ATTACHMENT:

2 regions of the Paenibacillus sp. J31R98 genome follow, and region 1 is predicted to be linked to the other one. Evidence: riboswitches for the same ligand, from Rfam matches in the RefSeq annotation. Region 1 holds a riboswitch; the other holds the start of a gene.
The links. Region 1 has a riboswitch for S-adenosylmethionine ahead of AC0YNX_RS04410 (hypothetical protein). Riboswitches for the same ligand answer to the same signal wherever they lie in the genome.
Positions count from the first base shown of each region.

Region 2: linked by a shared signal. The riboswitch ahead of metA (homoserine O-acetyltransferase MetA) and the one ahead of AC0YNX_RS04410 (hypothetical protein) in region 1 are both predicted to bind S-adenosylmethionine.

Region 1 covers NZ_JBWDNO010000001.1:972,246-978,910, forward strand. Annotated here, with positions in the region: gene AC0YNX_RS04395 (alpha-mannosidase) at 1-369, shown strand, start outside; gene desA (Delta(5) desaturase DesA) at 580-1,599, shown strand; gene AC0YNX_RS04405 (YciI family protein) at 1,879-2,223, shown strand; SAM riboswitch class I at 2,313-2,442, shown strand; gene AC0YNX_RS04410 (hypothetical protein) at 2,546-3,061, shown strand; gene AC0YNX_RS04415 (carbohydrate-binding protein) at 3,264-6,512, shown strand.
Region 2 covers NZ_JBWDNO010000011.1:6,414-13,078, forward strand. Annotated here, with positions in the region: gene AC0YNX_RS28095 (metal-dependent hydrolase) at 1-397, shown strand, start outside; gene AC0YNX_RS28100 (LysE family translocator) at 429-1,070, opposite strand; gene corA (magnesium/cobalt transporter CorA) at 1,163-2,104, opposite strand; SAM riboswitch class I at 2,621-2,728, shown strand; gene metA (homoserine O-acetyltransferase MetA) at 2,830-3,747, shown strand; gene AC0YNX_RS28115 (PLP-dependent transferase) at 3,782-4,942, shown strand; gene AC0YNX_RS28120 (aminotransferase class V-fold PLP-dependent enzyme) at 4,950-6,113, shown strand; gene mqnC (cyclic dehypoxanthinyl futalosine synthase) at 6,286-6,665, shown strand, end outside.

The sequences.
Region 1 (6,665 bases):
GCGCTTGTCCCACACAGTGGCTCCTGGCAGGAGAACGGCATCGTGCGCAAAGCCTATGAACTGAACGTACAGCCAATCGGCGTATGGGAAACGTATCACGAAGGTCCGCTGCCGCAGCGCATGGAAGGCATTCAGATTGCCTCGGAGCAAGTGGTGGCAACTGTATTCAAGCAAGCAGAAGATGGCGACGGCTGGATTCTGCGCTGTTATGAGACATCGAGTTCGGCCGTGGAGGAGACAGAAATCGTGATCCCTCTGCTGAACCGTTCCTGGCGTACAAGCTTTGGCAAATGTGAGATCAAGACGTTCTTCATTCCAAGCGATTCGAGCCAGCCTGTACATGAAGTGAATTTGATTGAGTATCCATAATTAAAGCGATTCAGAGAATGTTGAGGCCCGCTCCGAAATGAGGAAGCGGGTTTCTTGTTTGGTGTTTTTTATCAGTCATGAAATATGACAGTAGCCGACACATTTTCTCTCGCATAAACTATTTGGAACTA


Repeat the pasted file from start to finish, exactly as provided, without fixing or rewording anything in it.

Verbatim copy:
2 regions of the Paenibacillus sp. J31R98 genome follow, and region 1 is predicted to be linked to the other one. Evidence: riboswitches for the same ligand, from Rfam matches in the RefSeq annotation. Region 1 holds a riboswitch; the other holds the start of a gene.
The links. Region 1 has a riboswitch for S-adenosylmethionine ahead of AC0YNX_RS04410 (hypothetical protein). Riboswitches for the same ligand answer to the same signal wherever they lie in the genome.
Positions count from the first base shown of each region.

Region 2: linked by a shared signal. The riboswitch ahead of metA (homoserine O-acetyltransferase MetA) and the one ahead of AC0YNX_RS04410 (hypothetical protein) in region 1 are both predicted to bind S-adenosylmethionine.

Region 1 covers NZ_JBWDNO010000001.1:972,246-978,910, forward strand. Annotated here, with positions in the region: gene AC0YNX_RS04395 (alpha-mannosidase) at 1-369, shown strand, start outside; gene desA (Delta(5) desaturase DesA) at 580-1,599, shown strand; gene AC0YNX_RS04405 (YciI family protein) at 1,879-2,223, shown strand; SAM riboswitch class I at 2,313-2,442, shown strand; gene AC0YNX_RS04410 (hypothetical protein) at 2,546-3,061, shown strand; gene AC0YNX_RS04415 (carbohydrate-binding protein) at 3,264-6,512, shown strand.
Region 2 covers NZ_JBWDNO010000011.1:6,414-13,078, forward strand. Annotated here, with positions in the region: gene AC0YNX_RS28095 (metal-dependent hydrolase) at 1-397, shown strand, start outside; gene AC0YNX_RS28100 (LysE family translocator) at 429-1,070, opposite strand; gene corA (magnesium/cobalt transporter CorA) at 1,163-2,104, opposite strand; SAM riboswitch class I at 2,621-2,728, shown strand; gene metA (homoserine O-acetyltransferase MetA) at 2,830-3,747, shown strand; gene AC0YNX_RS28115 (PLP-dependent transferase) at 3,782-4,942, shown strand; gene AC0YNX_RS28120 (aminotransferase class V-fold PLP-dependent enzyme) at 4,950-6,113, shown strand; gene mqnC (cyclic dehypoxanthinyl futalosine synthase) at 6,286-6,665, shown strand, end outside.

The sequences.
Region 1 (6,665 bases):
GCGCTTGTCCCACACAGTGGCTCCTGGCAGGAGAACGGCATCGTGCGCAAAGCCTATGAACTGAACGTACAGCCAATCGGCGTATGGGAAACGTATCACGAAGGTCCGCTGCCGCAGCGCATGGAAGGCATTCAGATTGCCTCGGAGCAAGTGGTGGCAACTGTATTCAAGCAAGCAGAAGATGGCGACGGCTGGATTCTGCGCTGTTATGAGACATCGAGTTCGGCCGTGGAGGAGACAGAAATCGTGATCCCTCTGCTGAACCGTTCCTGGCGTACAAGCTTTGGCAAATGTGAGATCAAGACGTTCTTCATTCCAAGCGATTCGAGCCAGCCTGTACATGAAGTGAATTTGATTGAGTATCCATAATTAAAGCGATTCAGAGAATGTTGAGGCCCGCTCCGAAATGAGGAAGCGGGTTTCTTGTTTGGTGTTTTTTATCAGTCATGAAATATGACAGTAGCCGACACATTTTCTCTCGCATAAACTATTTGGAACTA